NHS England has warned that it will work with commissioners to impose “increasingly stringent sanctions” on provider organisations that fail to use the NHS Number as their primary patient identifier.
Use of the NHS Number as a primary identifier has been a goal of successive NHS IT strategies, dating back at least 20 years.
In draft planning guidance for 2014-15, issued last week, the commissioning board notes that it was also a key aim of its first guidance for the NHS, ‘Everyone counts’.
However, it says that a “significant number of providers are still not compliant” and it will “work with CCGs to secure immediate improvement.”
“Following that,” it adds, “our intention is to consider the possibility of introducing a range of increasingly stringent sanctions on providers, from contractual fines through to the withdrawal of contracts.”
The guidance argues that using digital technologies to deliver services in new ways, and improving the use of data, will be key features of new models of care, which it says must be introduced to ensure the sustainability of the health service.
Last summer, NHS England chief executive Sir David Nicholson warned that the gap between flat funding and rising demand that the NHS has been facing since 2008 could reach £30 billion by 2020 without fundamental change.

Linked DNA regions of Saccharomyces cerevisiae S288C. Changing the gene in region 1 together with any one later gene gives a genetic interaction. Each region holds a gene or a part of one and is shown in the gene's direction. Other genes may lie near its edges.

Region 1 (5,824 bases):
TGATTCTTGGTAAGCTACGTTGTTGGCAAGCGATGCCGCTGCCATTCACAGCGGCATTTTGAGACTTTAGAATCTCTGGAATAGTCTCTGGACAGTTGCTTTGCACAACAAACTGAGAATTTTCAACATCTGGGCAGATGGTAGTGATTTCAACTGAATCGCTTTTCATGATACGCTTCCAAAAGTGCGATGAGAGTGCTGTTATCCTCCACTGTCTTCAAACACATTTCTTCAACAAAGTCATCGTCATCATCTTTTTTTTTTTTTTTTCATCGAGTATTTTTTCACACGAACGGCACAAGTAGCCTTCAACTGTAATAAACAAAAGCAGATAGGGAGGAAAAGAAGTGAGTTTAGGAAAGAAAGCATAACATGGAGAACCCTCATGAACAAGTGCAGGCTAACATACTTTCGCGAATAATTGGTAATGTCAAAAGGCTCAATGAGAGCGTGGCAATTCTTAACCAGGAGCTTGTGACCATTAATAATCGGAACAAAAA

In response, he issued ‘A Call for Action’ to clarify the challenges and to try and secure clinical and public support for action to meet them. The guidance says that 250 Call for Action events have been held, from which five principles have emerged.
These are that a “completely new approach” to securing citizen involvement in the design of services is needed, and that new models must be developed for primary, integrated, urgent and emergency, and elective care.
The guidance sets out a number of steps that have already been taken in these areas.
For example, it says it wants to see progress on the new primary care services “provided at scale” that were announced by health secretary Jeremy Hunt, to co-ordinate the care of patients over 75 with a moderate long-term condition.
And it says it wants to see urgent and emergency care services moved to 40-70 centres, with specialist services further concentrated in just 15-30 services, as proposed in a report by NHS England medical director in response to the emerging ‘winter crisis.’
But it says that to move forward, more will need to be done. It says all commissioners should draw up five year transformation plans, with detailed proposals for delivery covering the first two years.
It also says these plans “must be explicit in dealing with the financial gap” and set out both the risks of not addressing it and plans for doing so.
NHS England also uses the guidance to set out the scale of the immediate financial challenge facing the NHS. It says secondary care providers will need to find efficiency savings of 4% in each of the next five years, as tariff prices are cut and costs increase at an escalating rate.
Despite this, it says the NHS must continued to “focus on the basics” such as quality and safety.
The CQC will issue its new “definitive quality ratings” for providers – dubbed an Ofsted-style rating system by politicians – in January, and commissioners will be expected to take “prompt action” on any rated ‘require improvement’ or ‘inadequate.’